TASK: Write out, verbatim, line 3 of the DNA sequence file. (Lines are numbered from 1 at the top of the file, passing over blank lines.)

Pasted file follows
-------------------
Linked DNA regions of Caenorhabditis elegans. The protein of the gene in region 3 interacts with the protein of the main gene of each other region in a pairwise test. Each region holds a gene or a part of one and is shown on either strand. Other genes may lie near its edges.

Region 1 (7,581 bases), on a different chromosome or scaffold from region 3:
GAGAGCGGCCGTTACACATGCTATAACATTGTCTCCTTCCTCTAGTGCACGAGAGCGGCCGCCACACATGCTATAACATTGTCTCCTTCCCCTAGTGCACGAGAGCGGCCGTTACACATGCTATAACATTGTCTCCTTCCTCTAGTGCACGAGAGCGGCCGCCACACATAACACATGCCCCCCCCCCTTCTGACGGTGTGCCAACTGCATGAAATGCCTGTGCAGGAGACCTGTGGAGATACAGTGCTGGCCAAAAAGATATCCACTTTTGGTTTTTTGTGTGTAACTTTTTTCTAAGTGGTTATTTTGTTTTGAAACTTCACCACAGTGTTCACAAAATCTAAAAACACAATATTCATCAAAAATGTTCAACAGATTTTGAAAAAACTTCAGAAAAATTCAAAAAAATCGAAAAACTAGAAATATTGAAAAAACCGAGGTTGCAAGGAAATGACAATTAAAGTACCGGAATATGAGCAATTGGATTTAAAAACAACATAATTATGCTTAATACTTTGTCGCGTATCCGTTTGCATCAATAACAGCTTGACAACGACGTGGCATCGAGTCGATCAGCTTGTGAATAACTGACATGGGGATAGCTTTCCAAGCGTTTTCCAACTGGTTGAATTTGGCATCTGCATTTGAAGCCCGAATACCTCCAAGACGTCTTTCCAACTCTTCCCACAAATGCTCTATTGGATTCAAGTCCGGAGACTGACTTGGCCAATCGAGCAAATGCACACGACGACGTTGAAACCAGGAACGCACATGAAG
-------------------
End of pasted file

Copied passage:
GAGAGCGGCCGTTACACATGCTATAACATTGTCTCCTTCCTCTAGTGCACGAGAGCGGCCGCCACACATGCTATAACATTGTCTCCTTCCCCTAGTGCACGAGAGCGGCCGTTACACATGCTATAACATTGTCTCCTTCCTCTAGTGCACGAGAGCGGCCGCCACACATAACACATGCCCCCCCCCCTTCTGACGGTGTGCCAACTGCATGAAATGCCTGTGCAGGAGACCTGTGGAGATACAGTGCTGGCCAAAAAGATATCCACTTTTGGTTTTTTGTGTGTAACTTTTTTCTAAGTGGTTATTTTGTTTTGAAACTTCACCACAGTGTTCACAAAATCTAAAAACACAATATTCATCAAAAATGTTCAACAGATTTTGAAAAAACTTCAGAAAAATTCAAAAAAATCGAAAAACTAGAAATATTGAAAAAACCGAGGTTGCAAGGAAATGACAATTAAAGTACCGGAATATGAGCAATTGGATTTAAAAACAACATAATTATGCTTAATACTTTGTCGCGTATCCGTTTGCATCAATAACAGCTTGACAACGACGTGGCATCGAGTCGATCAGCTTGTGAATAACTGACATGGGGATAGCTTTCCAAGCGTTTTCCAACTGGTTGAATTTGGCATCTGCATTTGAAGCCCGAATACCTCCAAGACGTCTTTCCAACTCTTCCCACAAATGCTCTATTGGATTCAAGTCCGGAGACTGACTTGGCCAATCGAGCAAATGCACACGACGACGTTGAAACCAGGAACGCACATGAAG